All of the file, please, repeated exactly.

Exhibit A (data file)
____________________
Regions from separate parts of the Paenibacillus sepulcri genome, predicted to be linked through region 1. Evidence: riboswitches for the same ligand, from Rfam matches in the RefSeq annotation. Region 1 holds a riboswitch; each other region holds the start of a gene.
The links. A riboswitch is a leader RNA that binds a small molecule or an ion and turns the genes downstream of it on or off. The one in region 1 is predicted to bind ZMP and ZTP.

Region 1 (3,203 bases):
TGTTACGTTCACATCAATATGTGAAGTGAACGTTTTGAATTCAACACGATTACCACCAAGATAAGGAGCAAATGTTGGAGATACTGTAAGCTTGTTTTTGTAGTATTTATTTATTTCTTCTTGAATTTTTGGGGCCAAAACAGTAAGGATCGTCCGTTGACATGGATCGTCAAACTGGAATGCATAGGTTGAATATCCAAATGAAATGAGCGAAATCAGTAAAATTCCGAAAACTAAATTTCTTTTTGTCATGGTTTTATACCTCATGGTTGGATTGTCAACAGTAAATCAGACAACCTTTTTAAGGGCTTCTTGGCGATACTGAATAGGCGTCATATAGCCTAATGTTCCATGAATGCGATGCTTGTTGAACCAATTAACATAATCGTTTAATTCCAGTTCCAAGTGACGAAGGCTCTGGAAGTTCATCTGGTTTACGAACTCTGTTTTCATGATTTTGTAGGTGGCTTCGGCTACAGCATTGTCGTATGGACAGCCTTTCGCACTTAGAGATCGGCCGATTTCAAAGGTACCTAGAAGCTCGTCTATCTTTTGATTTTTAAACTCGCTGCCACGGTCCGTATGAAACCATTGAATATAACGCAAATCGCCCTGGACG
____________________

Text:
Regions from separate parts of the Paenibacillus sepulcri genome, predicted to be linked through region 1. Evidence: riboswitches for the same ligand, from Rfam matches in the RefSeq annotation. Region 1 holds a riboswitch; each other region holds the start of a gene.
The links. A riboswitch is a leader RNA that binds a small molecule or an ion and turns the genes downstream of it on or off. The one in region 1 is predicted to bind ZMP and ZTP.

Region 1 (3,203 bases):
TGTTACGTTCACATCAATATGTGAAGTGAACGTTTTGAATTCAACACGATTACCACCAAGATAAGGAGCAAATGTTGGAGATACTGTAAGCTTGTTTTTGTAGTATTTATTTATTTCTTCTTGAATTTTTGGGGCCAAAACAGTAAGGATCGTCCGTTGACATGGATCGTCAAACTGGAATGCATAGGTTGAATATCCAAATGAAATGAGCGAAATCAGTAAAATTCCGAAAACTAAATTTCTTTTTGTCATGGTTTTATACCTCATGGTTGGATTGTCAACAGTAAATCAGACAACCTTTTTAAGGGCTTCTTGGCGATACTGAATAGGCGTCATATAGCCTAATGTTCCATGAATGCGATGCTTGTTGAACCAATTAACATAATCGTTTAATTCCAGTTCCAAGTGACGAAGGCTCTGGAAGTTCATCTGGTTTACGAACTCTGTTTTCATGATTTTGTAGGTGGCTTCGGCTACAGCATTGTCGTATGGACAGCCTTTCGCACTTAGAGATCGGCCGATTTCAAAGGTACCTAGAAGCTCGTCTATCTTTTGATTTTTAAACTCGCTGCCACGGTCCGTATGAAACCATTGAATATAACGCAAATCGCCCTGGACG